Matariki is a time when the crisp, cool of early nights draws you inside to hunker down and turn inwards. It's the perfect time to start planting the seeds of your weaving dreams and make plans to bring those dreams to reality.
If you've been thinking about weaving kākahu, especially something like a korowai, then winter in the southern hemisphere is the time to begin honing your skills for the mammoth task that weaving a korowai is. (If you're in the northern hemisphere from June-August then you'll be thinking about harvesting for raranga).
Taaniko is the best thing to learn and practise first because it's one of those great indoor activities to do when you want to snuggle up on the sofa, keep warm and shut out the rest of the world.
Once you've honed your taaniko skills through the winter months you'll be able to move on to hieke by the spring and by the time summer comes, you'll be finishing that hieke...
Made for tv.
Quite often the term "korowai" is used to speak of "cloaks" The term for "cloaks" is "nga kākahu". A "korowai" is a type of cloak. A "korowai" is adorned with hukahuka (tassles) and sometimes feathers - but ALWAYS - the main adornment is hukahuka. This is a korowai.
A Korowai I wove in 2015 for the Ako Aotearoa Awards
The Real thing vs Imitation 'korowai'
I know that I've been privileged to grow up in a family where access to the real thing has been literally everyday. I'm sorry that all whānau Māori have not had the same access to this part of our cultural heritage, knowledge and skills. It's one of the unfortunate consequences of colonisation: it became much easier to acquire machine produced fabric than to laboriously weave by hand traditional garments such as korowai. Very quickly (within just a few generations) the tradition of korowai and other kãkahu weaving, as a commonly practised skill, died out.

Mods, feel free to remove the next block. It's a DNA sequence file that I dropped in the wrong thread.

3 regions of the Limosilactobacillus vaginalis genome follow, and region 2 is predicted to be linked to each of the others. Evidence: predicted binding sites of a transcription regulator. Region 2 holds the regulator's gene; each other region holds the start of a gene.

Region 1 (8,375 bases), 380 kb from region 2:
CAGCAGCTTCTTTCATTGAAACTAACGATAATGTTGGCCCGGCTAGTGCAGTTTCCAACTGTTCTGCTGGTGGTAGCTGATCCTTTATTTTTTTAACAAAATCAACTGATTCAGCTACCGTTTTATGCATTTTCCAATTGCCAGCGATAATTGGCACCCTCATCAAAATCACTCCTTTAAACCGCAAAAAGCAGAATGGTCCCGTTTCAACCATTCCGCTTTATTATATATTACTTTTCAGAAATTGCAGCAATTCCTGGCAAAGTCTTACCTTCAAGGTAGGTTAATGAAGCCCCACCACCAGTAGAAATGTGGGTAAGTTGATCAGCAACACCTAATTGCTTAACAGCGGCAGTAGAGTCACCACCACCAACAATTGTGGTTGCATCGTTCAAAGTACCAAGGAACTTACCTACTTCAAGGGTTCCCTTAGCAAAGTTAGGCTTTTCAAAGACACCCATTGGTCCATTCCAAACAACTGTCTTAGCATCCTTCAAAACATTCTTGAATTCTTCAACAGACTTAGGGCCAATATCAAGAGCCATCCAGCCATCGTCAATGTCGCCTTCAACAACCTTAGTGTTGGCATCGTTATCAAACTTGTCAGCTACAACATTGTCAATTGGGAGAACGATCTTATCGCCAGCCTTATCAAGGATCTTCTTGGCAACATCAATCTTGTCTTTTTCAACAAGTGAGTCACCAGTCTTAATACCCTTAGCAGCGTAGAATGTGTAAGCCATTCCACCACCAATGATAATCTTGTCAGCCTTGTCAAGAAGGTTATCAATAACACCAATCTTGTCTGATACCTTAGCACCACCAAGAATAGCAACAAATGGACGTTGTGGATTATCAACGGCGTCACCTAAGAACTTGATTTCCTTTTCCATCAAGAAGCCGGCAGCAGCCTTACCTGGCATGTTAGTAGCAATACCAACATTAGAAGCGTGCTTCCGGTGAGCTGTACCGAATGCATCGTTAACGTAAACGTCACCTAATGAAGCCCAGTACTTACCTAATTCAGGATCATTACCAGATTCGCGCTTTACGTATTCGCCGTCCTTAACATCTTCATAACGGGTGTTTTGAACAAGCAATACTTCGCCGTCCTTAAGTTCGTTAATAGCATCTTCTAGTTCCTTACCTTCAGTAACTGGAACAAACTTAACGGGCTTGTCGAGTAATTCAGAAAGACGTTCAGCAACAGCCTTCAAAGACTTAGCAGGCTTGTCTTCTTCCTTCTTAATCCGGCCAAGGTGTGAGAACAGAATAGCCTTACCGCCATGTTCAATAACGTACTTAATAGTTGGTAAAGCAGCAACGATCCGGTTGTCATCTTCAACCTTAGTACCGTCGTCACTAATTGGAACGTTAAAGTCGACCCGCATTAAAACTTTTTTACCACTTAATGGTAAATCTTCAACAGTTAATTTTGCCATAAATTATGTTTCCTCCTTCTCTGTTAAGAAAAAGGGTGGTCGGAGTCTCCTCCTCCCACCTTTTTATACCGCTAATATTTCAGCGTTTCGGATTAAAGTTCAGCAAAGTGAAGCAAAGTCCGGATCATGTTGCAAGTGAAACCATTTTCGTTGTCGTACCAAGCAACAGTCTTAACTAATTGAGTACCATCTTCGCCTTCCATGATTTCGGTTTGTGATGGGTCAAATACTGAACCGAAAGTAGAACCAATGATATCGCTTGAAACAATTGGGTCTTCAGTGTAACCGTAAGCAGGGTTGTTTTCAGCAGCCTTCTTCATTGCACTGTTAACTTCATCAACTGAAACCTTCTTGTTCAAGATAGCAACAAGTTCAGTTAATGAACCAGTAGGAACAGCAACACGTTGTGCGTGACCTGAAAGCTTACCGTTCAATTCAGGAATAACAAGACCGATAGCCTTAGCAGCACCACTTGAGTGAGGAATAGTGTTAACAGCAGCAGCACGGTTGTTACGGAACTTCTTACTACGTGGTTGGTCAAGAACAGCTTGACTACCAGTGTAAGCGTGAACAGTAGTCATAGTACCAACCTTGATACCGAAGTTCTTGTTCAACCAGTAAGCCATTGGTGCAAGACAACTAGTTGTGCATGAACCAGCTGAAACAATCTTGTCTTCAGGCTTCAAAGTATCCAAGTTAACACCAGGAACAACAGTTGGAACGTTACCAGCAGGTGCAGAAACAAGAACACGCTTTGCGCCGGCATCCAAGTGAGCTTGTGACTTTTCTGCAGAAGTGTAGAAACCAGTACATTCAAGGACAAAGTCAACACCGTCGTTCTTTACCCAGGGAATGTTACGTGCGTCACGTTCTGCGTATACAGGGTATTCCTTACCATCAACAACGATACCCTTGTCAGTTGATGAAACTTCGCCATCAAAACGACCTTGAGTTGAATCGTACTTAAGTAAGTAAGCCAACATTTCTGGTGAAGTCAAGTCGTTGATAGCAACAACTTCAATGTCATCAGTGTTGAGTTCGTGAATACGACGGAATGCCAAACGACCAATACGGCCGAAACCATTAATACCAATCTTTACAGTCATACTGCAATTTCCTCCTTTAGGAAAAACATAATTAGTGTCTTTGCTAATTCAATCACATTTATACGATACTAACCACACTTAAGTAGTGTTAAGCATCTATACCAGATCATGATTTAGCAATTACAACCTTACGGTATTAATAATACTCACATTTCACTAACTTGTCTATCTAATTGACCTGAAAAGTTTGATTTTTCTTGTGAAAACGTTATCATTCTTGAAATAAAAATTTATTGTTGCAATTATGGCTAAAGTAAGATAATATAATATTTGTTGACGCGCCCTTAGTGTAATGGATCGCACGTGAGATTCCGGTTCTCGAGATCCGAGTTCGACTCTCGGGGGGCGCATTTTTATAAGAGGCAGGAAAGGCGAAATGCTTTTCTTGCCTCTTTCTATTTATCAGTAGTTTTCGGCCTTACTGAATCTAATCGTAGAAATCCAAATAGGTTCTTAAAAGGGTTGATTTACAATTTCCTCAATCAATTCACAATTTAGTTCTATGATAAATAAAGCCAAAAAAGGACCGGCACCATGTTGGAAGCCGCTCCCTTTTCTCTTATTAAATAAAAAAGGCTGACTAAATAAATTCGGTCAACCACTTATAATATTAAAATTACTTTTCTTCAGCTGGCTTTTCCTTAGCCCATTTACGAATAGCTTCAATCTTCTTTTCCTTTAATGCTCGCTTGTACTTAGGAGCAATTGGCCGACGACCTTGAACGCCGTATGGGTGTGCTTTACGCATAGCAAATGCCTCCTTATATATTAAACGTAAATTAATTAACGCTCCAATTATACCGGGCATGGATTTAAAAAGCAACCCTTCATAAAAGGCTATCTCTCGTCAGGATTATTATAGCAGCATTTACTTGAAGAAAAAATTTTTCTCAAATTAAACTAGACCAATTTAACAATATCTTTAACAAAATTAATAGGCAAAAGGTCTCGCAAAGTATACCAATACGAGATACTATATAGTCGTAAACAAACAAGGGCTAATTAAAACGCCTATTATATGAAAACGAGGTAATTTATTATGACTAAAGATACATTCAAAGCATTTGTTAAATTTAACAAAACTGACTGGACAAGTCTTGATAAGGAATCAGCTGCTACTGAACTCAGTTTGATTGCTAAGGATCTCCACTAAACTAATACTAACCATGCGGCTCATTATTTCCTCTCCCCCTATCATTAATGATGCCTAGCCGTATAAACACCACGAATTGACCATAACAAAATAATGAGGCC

A Korowai is handwoven using the whatu...
This is a question we get asked at least once a week here at the Hetet School of Māori Art.
"My (loved one) is (graduating, getting married, retiring, etc) next month. I'd like to give them a korowai. How much please?"
Before I answer that question - write down what your guesstimate is.
You can compare your guess with my answer at the end.
Let's use the simple formula: Basic Price = Cost of Materials + Cost of Time
Cost of materials
None. Pretty much.
A truckload (literally) of flax leaves and a few bird feathers plus some dye.
Natural dyes are free. The cost of power for preparing them is nominal.
Chemical ones will cost around $100.
Cost of Time
Here's where most of the real cost sits.
Step 1: To gather and strip enough flax for one medium sized korowai requires four flax-gathering trips - 5 hours
Step 2: Prepare Muka for weaving including:
Prepare flax for extraction of muka
A total of 250...